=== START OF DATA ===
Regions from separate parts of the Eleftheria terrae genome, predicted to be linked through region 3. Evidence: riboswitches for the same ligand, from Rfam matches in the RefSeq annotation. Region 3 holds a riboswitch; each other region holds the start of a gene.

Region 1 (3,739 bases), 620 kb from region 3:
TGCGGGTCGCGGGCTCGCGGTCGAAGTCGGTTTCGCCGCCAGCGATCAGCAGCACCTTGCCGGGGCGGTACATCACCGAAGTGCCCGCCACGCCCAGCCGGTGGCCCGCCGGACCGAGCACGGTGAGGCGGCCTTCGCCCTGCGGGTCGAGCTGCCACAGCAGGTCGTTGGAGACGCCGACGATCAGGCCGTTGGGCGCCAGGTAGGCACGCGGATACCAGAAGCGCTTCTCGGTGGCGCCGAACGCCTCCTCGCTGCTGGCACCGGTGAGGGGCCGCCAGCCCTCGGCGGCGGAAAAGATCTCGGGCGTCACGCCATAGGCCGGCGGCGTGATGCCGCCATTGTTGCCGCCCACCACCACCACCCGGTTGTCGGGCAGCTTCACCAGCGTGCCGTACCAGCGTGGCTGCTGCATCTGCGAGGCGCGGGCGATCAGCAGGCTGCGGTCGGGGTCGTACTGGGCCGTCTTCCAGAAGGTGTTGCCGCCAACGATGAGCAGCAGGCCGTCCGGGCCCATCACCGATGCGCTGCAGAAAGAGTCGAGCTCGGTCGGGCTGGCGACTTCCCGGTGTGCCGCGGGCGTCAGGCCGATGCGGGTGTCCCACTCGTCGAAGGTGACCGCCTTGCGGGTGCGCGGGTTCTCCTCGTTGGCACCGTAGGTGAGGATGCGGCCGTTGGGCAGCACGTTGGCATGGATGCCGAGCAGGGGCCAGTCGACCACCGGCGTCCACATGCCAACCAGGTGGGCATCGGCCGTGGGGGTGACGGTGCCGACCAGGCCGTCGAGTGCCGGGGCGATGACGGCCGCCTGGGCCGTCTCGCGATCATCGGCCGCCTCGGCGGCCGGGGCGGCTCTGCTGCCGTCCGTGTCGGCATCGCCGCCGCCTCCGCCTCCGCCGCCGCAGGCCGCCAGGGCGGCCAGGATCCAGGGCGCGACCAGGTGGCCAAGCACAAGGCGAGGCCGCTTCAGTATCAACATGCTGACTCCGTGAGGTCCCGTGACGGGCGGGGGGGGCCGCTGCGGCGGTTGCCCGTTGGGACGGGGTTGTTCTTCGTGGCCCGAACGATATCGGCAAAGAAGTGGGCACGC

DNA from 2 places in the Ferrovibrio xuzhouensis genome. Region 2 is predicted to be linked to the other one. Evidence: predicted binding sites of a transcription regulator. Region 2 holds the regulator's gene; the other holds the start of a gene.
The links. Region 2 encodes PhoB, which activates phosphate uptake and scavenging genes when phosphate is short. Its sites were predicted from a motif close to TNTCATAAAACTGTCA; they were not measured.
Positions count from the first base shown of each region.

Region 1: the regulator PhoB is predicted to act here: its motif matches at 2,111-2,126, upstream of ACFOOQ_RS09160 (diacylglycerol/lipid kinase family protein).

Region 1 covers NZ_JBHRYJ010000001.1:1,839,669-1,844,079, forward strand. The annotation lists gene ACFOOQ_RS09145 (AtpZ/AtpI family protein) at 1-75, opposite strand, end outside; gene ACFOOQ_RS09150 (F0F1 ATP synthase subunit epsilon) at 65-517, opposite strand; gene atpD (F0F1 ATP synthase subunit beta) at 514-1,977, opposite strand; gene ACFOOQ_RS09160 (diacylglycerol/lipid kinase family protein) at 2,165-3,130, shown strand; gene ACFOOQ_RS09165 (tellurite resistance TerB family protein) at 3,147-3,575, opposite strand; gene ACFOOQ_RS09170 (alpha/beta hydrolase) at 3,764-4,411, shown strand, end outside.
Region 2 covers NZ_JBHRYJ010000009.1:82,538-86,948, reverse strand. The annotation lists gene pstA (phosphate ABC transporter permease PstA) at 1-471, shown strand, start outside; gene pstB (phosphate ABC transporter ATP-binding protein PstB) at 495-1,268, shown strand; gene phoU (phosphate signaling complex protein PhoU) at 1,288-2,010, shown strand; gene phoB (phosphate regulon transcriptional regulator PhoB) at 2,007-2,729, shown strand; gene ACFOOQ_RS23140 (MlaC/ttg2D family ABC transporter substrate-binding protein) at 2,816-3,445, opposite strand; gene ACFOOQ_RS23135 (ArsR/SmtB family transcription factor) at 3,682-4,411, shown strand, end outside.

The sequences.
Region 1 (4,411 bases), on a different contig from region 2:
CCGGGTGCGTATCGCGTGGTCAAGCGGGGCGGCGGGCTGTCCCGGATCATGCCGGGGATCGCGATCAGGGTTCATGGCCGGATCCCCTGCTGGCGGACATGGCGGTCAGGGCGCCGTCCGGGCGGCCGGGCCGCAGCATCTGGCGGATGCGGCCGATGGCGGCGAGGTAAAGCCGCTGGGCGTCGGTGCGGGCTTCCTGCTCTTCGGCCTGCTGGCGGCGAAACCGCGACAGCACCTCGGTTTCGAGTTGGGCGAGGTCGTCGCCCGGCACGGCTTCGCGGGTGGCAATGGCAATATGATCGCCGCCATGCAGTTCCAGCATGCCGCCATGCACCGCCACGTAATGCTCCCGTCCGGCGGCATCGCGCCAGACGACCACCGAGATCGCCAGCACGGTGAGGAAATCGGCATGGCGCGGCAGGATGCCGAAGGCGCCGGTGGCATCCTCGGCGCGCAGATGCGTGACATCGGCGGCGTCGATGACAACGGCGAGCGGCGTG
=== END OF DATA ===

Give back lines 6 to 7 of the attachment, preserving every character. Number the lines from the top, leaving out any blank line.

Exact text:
Positions count from the first base shown of each region.

Region 1: the regulator PhoB is predicted to act here: its motif matches at 2,111-2,126, upstream of ACFOOQ_RS09160 (diacylglycerol/lipid kinase family protein).